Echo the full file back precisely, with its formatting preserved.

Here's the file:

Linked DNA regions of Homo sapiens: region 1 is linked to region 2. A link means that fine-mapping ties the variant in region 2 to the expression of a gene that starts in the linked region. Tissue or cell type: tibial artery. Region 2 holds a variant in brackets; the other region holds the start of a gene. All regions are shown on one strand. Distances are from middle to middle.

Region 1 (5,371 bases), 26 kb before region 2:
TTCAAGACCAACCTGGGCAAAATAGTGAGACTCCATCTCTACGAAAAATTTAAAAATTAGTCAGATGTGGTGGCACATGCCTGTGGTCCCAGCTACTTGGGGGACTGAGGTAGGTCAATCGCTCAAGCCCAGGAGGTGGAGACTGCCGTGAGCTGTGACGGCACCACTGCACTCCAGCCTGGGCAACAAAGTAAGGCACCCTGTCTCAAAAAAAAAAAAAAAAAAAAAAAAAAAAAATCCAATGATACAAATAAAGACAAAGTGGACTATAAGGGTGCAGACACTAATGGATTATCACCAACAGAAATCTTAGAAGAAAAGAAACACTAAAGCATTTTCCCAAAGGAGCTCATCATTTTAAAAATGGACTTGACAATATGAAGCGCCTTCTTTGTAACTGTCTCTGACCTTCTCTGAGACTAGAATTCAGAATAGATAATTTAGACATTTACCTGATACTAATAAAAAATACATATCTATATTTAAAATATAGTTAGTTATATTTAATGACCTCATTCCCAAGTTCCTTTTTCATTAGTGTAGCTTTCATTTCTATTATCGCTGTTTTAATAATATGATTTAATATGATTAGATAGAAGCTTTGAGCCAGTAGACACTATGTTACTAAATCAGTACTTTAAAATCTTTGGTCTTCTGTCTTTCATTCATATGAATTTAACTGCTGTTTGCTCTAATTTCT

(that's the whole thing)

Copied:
Linked DNA regions of Homo sapiens: region 1 is linked to region 2. A link means that fine-mapping ties the variant in region 2 to the expression of a gene that starts in the linked region. Tissue or cell type: tibial artery. Region 2 holds a variant in brackets; the other region holds the start of a gene. All regions are shown on one strand. Distances are from middle to middle.

Region 1 (5,371 bases), 26 kb before region 2:
TTCAAGACCAACCTGGGCAAAATAGTGAGACTCCATCTCTACGAAAAATTTAAAAATTAGTCAGATGTGGTGGCACATGCCTGTGGTCCCAGCTACTTGGGGGACTGAGGTAGGTCAATCGCTCAAGCCCAGGAGGTGGAGACTGCCGTGAGCTGTGACGGCACCACTGCACTCCAGCCTGGGCAACAAAGTAAGGCACCCTGTCTCAAAAAAAAAAAAAAAAAAAAAAAAAAAAAATCCAATGATACAAATAAAGACAAAGTGGACTATAAGGGTGCAGACACTAATGGATTATCACCAACAGAAATCTTAGAAGAAAAGAAACACTAAAGCATTTTCCCAAAGGAGCTCATCATTTTAAAAATGGACTTGACAATATGAAGCGCCTTCTTTGTAACTGTCTCTGACCTTCTCTGAGACTAGAATTCAGAATAGATAATTTAGACATTTACCTGATACTAATAAAAAATACATATCTATATTTAAAATATAGTTAGTTATATTTAATGACCTCATTCCCAAGTTCCTTTTTCATTAGTGTAGCTTTCATTTCTATTATCGCTGTTTTAATAATATGATTTAATATGATTAGATAGAAGCTTTGAGCCAGTAGACACTATGTTACTAAATCAGTACTTTAAAATCTTTGGTCTTCTGTCTTTCATTCATATGAATTTAACTGCTGTTTGCTCTAATTTCT